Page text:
Saturday, December 1, 2012

"Do You Want A Gun?"


I was researching family history and ran across a little teaser article on the same page (11) as my Great-great Grandmother Susana Means obituary in the February 15, 1911 Adams County Union-Republican. The article was headlined Highest Grade Guns and read: "Elsewhere in this issue is an advertisement of particular interest to all our men and boy readers. Wallaces' Farmer, of Des Moines, Iowa, offer the very highest grade of shot-guns and rifles for a little help. Any hustling boy can easily earn his own gun. Mention the Union-Republican when writing them."
What? Wallaces Farmer gave away guns? I searched through the issue until I found the advertisement on page 4:

If click on the ad, it is fairly legible. The gist of it is that the magazine was offering free guns in exchange for boys soliciting their friends, neighbors, relatives to subscribe to Wallaces Farmer Magazine at a special 'club rate' of 75 cents a year. (Regular subscription price was $1.00 a year.) The Stevens 22 caliber, visible loading, 15 shot, repeating rifle was priced at $8.00, but it was free to a boy "with some real American hustle and grit" for only 37 new subscriptions.
How many boys and young men read that and dreamed of having their own gun? Thinking how easy it would be to find 37 people willing to subscribe? And how many of them actually settled for the Stevens "Crack Shot" single shot rifle for only 8 new subscriptions or the Stevens "Favorite" single shot rifle for 12 new subscriptions?
The last paragraph of the ad states: "We also offer watches, footballs, baseballs, skates and many other articles. Send for complete list and full particulars." I can just hear a couple boys bragging about all they would hunt as soon as they got their guns. But the one youngster who might have succeeded was the quiet kid who kept his plans to himself; immediately sent off his letter of inquiry and then forged ahead to solicit new subscriptions.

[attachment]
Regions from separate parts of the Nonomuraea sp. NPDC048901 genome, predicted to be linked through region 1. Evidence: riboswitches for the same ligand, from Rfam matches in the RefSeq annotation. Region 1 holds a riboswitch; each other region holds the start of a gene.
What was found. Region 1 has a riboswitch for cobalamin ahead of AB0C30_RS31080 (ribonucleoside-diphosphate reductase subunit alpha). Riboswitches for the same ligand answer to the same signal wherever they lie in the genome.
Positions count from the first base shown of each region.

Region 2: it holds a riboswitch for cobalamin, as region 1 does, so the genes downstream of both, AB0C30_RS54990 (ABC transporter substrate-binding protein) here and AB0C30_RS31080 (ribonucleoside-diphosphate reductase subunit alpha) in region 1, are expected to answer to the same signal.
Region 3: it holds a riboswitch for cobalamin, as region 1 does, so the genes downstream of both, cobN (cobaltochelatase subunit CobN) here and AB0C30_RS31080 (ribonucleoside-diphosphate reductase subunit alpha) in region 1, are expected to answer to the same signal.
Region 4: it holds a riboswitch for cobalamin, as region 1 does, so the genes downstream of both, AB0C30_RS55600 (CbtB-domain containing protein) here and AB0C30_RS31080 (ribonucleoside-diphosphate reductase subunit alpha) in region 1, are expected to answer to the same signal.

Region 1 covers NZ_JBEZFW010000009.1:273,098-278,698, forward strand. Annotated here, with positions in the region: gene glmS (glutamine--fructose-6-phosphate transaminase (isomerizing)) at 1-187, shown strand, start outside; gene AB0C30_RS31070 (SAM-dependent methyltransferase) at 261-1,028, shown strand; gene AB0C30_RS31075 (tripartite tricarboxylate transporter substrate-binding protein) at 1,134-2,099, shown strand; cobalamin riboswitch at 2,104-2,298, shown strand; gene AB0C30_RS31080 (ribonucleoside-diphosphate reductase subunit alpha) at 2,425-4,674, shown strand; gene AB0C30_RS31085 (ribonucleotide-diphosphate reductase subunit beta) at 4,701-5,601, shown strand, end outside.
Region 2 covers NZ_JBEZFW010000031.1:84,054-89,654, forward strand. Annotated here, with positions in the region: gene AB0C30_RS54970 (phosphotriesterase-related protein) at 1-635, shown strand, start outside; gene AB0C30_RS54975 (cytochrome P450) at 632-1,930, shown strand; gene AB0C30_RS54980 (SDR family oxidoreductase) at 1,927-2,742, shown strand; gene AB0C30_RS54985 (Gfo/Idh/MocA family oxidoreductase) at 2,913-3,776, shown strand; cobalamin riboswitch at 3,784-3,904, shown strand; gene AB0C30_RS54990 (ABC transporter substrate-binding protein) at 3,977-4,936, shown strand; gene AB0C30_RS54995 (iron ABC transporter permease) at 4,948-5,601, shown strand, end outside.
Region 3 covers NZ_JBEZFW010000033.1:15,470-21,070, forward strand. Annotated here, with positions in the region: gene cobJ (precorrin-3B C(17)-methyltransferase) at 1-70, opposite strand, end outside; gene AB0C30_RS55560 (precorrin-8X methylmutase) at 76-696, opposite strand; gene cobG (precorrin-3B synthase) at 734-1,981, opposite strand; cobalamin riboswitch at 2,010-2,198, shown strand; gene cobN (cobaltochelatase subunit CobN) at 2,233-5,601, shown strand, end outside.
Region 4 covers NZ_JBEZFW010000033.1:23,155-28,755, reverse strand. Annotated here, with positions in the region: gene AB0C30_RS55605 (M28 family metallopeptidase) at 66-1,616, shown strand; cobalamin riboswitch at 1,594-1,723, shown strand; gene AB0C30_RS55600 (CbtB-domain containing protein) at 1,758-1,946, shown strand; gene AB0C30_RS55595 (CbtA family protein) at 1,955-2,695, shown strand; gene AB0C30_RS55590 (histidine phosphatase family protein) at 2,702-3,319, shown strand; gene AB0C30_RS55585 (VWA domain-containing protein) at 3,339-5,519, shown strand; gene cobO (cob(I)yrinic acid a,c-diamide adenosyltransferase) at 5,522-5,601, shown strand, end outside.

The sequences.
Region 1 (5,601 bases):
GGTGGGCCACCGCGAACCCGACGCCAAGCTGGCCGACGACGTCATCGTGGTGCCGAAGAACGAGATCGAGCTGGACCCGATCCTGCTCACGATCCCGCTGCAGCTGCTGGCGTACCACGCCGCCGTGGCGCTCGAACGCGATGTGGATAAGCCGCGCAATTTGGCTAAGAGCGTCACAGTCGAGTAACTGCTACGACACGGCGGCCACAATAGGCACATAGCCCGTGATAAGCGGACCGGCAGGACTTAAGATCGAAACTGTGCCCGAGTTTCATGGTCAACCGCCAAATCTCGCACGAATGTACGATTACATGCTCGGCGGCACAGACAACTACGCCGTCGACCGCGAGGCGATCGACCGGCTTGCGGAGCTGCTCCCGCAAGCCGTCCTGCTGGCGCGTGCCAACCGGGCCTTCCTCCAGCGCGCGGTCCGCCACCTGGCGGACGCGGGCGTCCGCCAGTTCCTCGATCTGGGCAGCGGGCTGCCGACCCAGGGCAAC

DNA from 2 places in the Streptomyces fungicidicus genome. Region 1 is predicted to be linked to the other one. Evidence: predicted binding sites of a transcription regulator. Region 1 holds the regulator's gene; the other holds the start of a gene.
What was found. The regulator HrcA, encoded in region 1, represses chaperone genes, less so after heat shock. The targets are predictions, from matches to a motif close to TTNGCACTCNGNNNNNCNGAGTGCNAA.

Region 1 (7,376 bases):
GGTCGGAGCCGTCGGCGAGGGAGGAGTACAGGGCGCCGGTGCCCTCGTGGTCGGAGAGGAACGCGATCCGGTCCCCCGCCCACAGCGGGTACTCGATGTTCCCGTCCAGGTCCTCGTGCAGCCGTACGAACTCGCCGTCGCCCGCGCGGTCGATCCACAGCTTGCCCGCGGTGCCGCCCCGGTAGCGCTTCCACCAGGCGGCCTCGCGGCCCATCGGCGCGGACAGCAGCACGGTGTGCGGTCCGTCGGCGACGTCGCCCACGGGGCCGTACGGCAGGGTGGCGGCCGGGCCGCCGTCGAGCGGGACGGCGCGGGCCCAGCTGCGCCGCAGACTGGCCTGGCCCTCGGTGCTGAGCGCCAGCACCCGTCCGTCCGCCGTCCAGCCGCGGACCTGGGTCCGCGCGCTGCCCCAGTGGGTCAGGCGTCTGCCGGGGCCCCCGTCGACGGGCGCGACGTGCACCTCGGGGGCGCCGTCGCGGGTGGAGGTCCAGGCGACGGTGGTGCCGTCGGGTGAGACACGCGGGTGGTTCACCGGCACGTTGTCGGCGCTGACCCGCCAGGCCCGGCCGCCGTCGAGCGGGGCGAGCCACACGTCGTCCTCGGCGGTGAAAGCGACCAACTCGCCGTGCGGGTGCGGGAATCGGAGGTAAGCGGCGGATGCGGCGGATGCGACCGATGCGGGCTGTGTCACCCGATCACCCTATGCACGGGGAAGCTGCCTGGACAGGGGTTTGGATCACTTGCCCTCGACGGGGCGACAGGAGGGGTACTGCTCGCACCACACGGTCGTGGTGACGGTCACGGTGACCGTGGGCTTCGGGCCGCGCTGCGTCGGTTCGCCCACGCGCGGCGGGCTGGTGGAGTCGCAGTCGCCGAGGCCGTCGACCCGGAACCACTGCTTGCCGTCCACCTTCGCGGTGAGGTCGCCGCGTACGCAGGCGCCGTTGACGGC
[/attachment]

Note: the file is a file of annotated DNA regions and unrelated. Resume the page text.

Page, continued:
This cover shot is from the February 1912 Wallaces' Farmer Magazine. The magazine began publication in 1898. Three generations of the Wallace family owned and published the paper. It was just one of the farm magazines my own family subscribed to which I remember from my childhood. (But in the 40's-50's & 60's I don't remember any offers of free guns.)


I do remember a sign like this on the fence at the end of our lane: "This farm protected by Wallaces Farmer Protective Service. $50 Reward." Reward for what? If you read the fine print it is: "for information leading to the arrest and conviction of anyone stealing from this property." I don't know if the protection service came with a subscription to the newspaper or if it was something you had to pay extra for. How many rascals bent upon thievery did a sign like this scare away? And $50 Reward? I guess that would have been quite a bit back then.


When I read the ad about earning a single shot rifle, I began wondering about the little 22 single shot Bud has that was his Dad's. Could he have earned it from Wallaces Farmer? But his gun is a model M-49 made by the Ithaca Gun Co. and wasn't manufactured until 1961.


Stevens Arms operated from 1864 until 1920 when it was bought by Savage Arms. Stevens company introduced the .22 Long Rifle. After 1920 they made training rifles for the military. The Stevens brand was discontinued by Savage around 1950.
Above is a 1907 Stevens 22 cal., visible loading, repeating rifle, the picture of which I found in Google images. It was in a blog by 'der Wandersmann' who is also a photographer. His was the only photo I found of a gun old enough to illustrate my blog. I hope he doesn't mind my using it. I found his blog about fire arms very interesting and his photography impressive.

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